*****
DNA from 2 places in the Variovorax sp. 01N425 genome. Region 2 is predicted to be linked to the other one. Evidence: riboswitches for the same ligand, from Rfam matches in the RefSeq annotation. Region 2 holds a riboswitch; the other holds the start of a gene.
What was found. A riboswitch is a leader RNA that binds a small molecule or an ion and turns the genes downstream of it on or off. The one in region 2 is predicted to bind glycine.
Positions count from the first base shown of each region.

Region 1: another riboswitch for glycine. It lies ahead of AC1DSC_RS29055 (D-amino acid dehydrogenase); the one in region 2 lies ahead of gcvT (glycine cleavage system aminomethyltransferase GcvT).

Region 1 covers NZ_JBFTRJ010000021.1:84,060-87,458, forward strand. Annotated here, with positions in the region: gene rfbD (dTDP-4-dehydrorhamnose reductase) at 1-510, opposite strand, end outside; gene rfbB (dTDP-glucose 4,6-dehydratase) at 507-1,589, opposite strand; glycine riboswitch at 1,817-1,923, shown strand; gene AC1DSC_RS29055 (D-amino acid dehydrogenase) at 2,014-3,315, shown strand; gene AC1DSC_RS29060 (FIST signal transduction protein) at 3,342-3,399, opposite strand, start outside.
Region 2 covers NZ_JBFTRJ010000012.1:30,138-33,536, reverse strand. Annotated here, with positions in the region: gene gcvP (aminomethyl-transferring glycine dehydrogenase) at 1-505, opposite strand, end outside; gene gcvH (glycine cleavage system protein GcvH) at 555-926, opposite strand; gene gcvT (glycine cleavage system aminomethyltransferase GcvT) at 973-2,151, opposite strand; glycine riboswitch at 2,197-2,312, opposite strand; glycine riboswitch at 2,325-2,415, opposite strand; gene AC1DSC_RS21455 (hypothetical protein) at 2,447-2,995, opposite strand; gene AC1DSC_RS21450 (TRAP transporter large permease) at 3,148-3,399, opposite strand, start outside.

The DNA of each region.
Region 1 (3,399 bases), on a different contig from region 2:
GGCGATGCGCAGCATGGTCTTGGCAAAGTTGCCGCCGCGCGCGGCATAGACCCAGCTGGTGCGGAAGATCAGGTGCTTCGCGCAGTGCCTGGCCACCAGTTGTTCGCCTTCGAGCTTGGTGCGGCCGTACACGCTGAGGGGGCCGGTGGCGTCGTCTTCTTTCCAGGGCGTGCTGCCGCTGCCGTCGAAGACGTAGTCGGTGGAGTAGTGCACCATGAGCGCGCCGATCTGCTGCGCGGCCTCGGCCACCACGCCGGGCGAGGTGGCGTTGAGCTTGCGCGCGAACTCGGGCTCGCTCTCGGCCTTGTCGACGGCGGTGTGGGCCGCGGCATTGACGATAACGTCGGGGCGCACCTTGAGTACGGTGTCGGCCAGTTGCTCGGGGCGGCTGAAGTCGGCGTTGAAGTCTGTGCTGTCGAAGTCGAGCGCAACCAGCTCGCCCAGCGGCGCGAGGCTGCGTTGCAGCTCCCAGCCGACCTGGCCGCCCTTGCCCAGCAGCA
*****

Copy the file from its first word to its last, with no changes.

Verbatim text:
DNA from 2 places in the Variovorax sp. 01N425 genome. Region 2 is predicted to be linked to the other one. Evidence: riboswitches for the same ligand, from Rfam matches in the RefSeq annotation. Region 2 holds a riboswitch; the other holds the start of a gene.
What was found. A riboswitch is a leader RNA that binds a small molecule or an ion and turns the genes downstream of it on or off. The one in region 2 is predicted to bind glycine.
Positions count from the first base shown of each region.

Region 1: another riboswitch for glycine. It lies ahead of AC1DSC_RS29055 (D-amino acid dehydrogenase); the one in region 2 lies ahead of gcvT (glycine cleavage system aminomethyltransferase GcvT).

Region 1 covers NZ_JBFTRJ010000021.1:84,060-87,458, forward strand. Annotated here, with positions in the region: gene rfbD (dTDP-4-dehydrorhamnose reductase) at 1-510, opposite strand, end outside; gene rfbB (dTDP-glucose 4,6-dehydratase) at 507-1,589, opposite strand; glycine riboswitch at 1,817-1,923, shown strand; gene AC1DSC_RS29055 (D-amino acid dehydrogenase) at 2,014-3,315, shown strand; gene AC1DSC_RS29060 (FIST signal transduction protein) at 3,342-3,399, opposite strand, start outside.
Region 2 covers NZ_JBFTRJ010000012.1:30,138-33,536, reverse strand. Annotated here, with positions in the region: gene gcvP (aminomethyl-transferring glycine dehydrogenase) at 1-505, opposite strand, end outside; gene gcvH (glycine cleavage system protein GcvH) at 555-926, opposite strand; gene gcvT (glycine cleavage system aminomethyltransferase GcvT) at 973-2,151, opposite strand; glycine riboswitch at 2,197-2,312, opposite strand; glycine riboswitch at 2,325-2,415, opposite strand; gene AC1DSC_RS21455 (hypothetical protein) at 2,447-2,995, opposite strand; gene AC1DSC_RS21450 (TRAP transporter large permease) at 3,148-3,399, opposite strand, start outside.

The DNA of each region.
Region 1 (3,399 bases), on a different contig from region 2:
GGCGATGCGCAGCATGGTCTTGGCAAAGTTGCCGCCGCGCGCGGCATAGACCCAGCTGGTGCGGAAGATCAGGTGCTTCGCGCAGTGCCTGGCCACCAGTTGTTCGCCTTCGAGCTTGGTGCGGCCGTACACGCTGAGGGGGCCGGTGGCGTCGTCTTCTTTCCAGGGCGTGCTGCCGCTGCCGTCGAAGACGTAGTCGGTGGAGTAGTGCACCATGAGCGCGCCGATCTGCTGCGCGGCCTCGGCCACCACGCCGGGCGAGGTGGCGTTGAGCTTGCGCGCGAACTCGGGCTCGCTCTCGGCCTTGTCGACGGCGGTGTGGGCCGCGGCATTGACGATAACGTCGGGGCGCACCTTGAGTACGGTGTCGGCCAGTTGCTCGGGGCGGCTGAAGTCGGCGTTGAAGTCTGTGCTGTCGAAGTCGAGCGCAACCAGCTCGCCCAGCGGCGCGAGGCTGCGTTGCAGCTCCCAGCCGACCTGGCCGCCCTTGCCCAGCAGCA